5. Can MOFEP and MOESS tell us why there was not attempt to leverage government resources with private charitable “assist” given the peculiar OLPC niche market and the desire and willingness by many persons inside and outside Ghana to help Ghana’s children? (Why was the information not fully published and people from all corners of the world not asked to assist?).

6. Why was the program turned over to middlemen when there are enough government officials at the education and finance ministries to order directly from the OLPC Foundation? Who made that decision and why?

7. The OLPC laptop is a very small box that weighs about 2 pounds. Given that the average total cost of a 40-ft container from the US to Tema is not higher than $10,000, why did the Government of Ghana pay GH¢23,239.12 (over $20 per unit/$10 per pound) for “clearing and storage” from the government’s own terminal/port, for 1,000 OLPC laptops? How much did it cost to ship and insure, besides “clearing and storage.”

8. What is the total cost for the program so far (to include laptops, travel, contractor support, agent fees, shipping, clearing, transportation, etc.?). Why?

ITEM: As part of the review, we suggest the government contact OLPC directly. Reviewers should not hide anything from the people. As we said back in 2007, the OLPC program will be a transparent one. The OLPC is a US registered charitable foundation doing business as a tax-exempt entity. That means that US citizens and corporations that make “donations”, including purchases for others (read Ghana’s school children) would be able to deduct a portion of amount expended from their federal income tax. Thus, there are strong accounting and reporting requirements, via the Internal Revenue Service (IRS). And it is a lot easier in this case because we are dealing with “$100 Laptops.”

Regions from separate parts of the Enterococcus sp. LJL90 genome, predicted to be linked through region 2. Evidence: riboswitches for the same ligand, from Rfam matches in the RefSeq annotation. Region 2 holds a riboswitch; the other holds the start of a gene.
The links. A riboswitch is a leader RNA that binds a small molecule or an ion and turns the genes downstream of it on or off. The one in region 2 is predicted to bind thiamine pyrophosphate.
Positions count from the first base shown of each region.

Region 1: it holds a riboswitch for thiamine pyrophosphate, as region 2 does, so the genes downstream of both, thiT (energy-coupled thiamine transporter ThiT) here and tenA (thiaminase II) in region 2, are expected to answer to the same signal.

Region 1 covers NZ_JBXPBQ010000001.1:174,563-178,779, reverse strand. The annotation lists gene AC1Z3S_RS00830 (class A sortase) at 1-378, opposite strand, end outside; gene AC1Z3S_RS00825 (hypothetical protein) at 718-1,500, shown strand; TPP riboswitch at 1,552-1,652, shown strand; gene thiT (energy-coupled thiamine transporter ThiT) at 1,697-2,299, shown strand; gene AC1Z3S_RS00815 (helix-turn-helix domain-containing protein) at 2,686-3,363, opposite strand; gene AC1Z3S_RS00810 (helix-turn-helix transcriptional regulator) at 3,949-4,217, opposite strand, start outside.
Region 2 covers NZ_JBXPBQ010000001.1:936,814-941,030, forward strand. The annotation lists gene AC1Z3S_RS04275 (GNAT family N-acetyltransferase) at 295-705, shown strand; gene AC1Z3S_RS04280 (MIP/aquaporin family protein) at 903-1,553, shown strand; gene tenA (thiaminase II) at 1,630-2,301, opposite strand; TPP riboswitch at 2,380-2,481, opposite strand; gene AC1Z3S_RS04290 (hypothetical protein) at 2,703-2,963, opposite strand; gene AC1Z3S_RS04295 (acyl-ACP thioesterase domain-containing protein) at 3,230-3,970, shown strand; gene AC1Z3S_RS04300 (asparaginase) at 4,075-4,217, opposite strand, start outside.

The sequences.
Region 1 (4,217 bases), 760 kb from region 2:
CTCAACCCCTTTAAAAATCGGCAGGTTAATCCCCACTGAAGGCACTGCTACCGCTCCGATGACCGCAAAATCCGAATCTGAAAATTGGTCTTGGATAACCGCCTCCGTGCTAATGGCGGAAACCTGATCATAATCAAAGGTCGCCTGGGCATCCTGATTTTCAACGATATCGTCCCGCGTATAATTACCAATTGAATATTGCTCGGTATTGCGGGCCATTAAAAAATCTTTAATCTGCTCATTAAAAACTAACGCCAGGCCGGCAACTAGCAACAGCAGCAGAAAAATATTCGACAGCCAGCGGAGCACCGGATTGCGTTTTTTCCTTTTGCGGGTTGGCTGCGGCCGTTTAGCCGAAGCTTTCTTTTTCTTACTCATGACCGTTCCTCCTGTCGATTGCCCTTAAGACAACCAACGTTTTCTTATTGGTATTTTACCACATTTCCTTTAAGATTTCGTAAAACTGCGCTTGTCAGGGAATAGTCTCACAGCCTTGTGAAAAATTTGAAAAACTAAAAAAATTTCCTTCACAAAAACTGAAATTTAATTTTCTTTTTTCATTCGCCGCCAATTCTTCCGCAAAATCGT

What is the shame, you ask?

The shame is, back in 2008 when the NPP government was ordering the machines, they neglected to fully publicize the program. They neglected to leverage limited government resources that would have allowed them to purchase even more of those already-tested laptops to quickly meet the 1 million-unit goal.

And so we must say again, what a life!

Uruguay has thought us something useful for sure something possibly great for Ghana’s school children. Vision, currency with digital/information technology, planning with/for the people, and Ghana-centeredness!

That is all it takes, in our humble opinion!

DISCLOSURE AND FINAL NOTES: 1. Turns out 1 million units get about 80 “$100 Laptops” into each of Ghana’s 12,225 primary schools, being a program target goal Prof Lungu specified in the original 2007 essay, assuming cost was a major constraint but that leap-froging development/education in Ghana was a more important goal). Recall that Uruguay is buying for each child!

2. Prof Lungu is not associated in any way with OLPC, with the Ghana Education Service, or with any NGO in Ghana.

3. Prof Lungu recognizes that public programs do not always end up supportive of program mission or agency goals. Still, we believe that a well conceptualized, leveraged, “$100 Laptop” program will work for the people. 80 laptops in each Ghanaian primary school is an achievable goal. It can be done, quickly. But it cannot be done if economy and time are important constraints and secrecy and lack of transparency are our modus operandi!

4. Interestingly, these days, individuals can actually purchase brand new, complete, internet-ready, 8-9 inch screen, laptops for less that $250. But those are not “durable, waterproof, solar- foot-pump, pull-string powered” laptops suitable for poor schools in Ghana. Consider that many of these schools do not have access to electricity.

Prof Lungu: Ghana-Centered, Ghana-Proud, Always! Brought to you in part by www.GhanaHero.com). Read about it, listen to it --- FOIB – Are You Pickable, Mr. Politician.

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© Prof Lungu, Okinawa, Japan, 12 June 2009.